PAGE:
Close-up of a tomato plant in a garden bed affected by Early Blight. The plant has upright stems with compound pinnate leaves, which consist of oval green leaflets with serrated edges. The leaves are slightly wrinkled, covered with brown and yellow spots. The fruits are small, unripe, round, with a shiny pale green skin.
Early blight thrives in soil, plant debris, and infected plants, spreading through water splash or wind.

Early blight fungus lives in the soil, on plant debris like discarded leaves or compost, and on other infected plants. It can jump from soil to your plant by way of water splash or wind which makes pruning, deep watering by way of soaker hoses or drip tape, and mulching extremely vital to keeping a healthy garden.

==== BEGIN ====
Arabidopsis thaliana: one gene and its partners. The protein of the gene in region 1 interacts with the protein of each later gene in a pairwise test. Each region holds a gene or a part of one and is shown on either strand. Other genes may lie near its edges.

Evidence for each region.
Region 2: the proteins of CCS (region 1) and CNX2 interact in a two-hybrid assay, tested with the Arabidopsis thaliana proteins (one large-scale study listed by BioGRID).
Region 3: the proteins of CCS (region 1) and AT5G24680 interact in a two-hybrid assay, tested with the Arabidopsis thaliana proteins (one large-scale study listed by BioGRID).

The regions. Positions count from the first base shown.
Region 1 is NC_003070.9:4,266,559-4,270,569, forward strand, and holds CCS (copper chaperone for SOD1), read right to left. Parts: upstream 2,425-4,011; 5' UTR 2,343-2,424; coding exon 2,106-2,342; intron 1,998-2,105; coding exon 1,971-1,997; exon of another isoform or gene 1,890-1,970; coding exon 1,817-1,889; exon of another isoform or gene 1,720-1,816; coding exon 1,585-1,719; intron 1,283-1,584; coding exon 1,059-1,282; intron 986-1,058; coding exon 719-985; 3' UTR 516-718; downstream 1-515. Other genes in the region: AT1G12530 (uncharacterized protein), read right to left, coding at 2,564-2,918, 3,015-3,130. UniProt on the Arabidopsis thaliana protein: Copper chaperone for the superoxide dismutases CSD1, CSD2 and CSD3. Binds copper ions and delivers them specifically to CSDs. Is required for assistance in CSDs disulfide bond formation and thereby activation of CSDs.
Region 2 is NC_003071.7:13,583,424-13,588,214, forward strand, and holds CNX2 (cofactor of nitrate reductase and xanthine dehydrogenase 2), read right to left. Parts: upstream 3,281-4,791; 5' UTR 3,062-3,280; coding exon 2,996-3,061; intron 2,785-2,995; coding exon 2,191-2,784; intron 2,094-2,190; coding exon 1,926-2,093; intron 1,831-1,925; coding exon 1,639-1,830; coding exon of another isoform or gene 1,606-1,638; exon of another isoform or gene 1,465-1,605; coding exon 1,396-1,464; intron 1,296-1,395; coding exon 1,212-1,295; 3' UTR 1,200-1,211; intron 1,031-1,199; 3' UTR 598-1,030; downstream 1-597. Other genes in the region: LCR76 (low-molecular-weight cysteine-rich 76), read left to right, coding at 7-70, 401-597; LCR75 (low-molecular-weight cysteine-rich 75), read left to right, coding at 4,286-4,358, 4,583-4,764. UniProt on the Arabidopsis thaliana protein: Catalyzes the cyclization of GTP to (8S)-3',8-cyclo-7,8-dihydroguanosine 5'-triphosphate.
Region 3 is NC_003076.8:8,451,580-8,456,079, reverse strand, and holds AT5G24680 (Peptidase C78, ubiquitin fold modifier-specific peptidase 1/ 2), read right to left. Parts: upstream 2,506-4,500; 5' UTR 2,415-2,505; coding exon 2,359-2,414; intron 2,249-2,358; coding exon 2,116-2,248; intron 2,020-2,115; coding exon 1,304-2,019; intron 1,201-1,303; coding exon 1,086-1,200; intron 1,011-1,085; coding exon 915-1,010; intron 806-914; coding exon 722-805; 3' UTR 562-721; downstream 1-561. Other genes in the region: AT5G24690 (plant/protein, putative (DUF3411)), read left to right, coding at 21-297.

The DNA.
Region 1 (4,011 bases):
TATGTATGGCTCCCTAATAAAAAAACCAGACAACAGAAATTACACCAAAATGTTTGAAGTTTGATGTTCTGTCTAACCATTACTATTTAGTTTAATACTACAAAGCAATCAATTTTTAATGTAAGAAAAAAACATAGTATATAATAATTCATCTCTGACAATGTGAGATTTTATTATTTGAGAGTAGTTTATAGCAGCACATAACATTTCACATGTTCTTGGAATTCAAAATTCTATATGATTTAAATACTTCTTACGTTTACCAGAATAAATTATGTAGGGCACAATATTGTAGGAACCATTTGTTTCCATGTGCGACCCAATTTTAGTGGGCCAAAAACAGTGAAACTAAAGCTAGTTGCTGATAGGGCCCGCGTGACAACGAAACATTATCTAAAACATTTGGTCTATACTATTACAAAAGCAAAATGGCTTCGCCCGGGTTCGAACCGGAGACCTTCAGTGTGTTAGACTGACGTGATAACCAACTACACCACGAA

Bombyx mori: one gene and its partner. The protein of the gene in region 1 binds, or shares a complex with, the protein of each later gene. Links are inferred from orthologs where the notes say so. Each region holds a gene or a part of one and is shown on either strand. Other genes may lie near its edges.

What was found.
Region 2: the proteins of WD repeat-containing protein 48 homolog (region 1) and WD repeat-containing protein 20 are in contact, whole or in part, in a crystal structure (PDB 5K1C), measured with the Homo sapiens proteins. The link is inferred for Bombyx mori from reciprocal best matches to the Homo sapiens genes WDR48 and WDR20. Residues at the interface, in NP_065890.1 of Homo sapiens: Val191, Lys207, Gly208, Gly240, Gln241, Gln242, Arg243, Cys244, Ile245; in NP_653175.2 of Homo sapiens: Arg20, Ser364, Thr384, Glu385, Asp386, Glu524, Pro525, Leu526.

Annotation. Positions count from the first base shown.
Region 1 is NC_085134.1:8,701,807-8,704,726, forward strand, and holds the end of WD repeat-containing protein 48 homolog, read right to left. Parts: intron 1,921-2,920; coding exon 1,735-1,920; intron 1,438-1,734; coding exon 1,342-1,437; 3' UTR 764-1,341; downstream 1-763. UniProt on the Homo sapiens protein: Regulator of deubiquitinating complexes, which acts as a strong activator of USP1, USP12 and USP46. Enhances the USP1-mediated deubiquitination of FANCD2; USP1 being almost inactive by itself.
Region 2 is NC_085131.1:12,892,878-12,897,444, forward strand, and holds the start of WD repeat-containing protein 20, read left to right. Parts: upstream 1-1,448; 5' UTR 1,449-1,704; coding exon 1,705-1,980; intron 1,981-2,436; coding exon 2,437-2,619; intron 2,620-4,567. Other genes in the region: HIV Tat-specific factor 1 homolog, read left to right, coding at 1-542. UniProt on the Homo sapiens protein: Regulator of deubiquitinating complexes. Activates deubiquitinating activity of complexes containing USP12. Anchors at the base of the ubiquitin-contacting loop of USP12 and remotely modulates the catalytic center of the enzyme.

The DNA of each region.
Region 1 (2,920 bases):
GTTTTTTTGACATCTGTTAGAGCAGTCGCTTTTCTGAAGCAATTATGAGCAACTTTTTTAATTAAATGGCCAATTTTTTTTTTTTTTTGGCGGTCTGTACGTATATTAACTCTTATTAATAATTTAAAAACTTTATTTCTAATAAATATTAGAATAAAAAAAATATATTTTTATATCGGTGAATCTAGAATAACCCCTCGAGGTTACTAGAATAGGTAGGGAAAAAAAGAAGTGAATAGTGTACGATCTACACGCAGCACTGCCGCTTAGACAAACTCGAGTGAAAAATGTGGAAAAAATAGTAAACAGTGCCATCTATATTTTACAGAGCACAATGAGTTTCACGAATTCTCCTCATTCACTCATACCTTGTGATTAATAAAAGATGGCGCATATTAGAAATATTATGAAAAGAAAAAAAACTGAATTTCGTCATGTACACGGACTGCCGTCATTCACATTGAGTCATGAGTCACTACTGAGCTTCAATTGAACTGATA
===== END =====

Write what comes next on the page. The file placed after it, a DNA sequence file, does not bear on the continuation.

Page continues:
Symptoms of early blight will start to show on the lowest leaves first and work its way up the plant. Pay close attention to the lower leaves, looking for signs of the disease and taking action quickly to prevent further spread.

Early blight tends to prey on weak, stressed, and unhealthy plants. Ensuring that your plants are healthy in general will decrease the odds of them coming down with any of the many diseases that can affect tomatoes.

Although early blight may not altogether kill your plants, yields will almost certainly be affected. Affected immature fruit may even completely fall off the plant, leaving you with less fruit to enjoy.

Fruits that make it to mature stages may not be as high quality as fruit of an unaffected plant. They may form black, leathery spots near the stem and may even fall from the plant completely.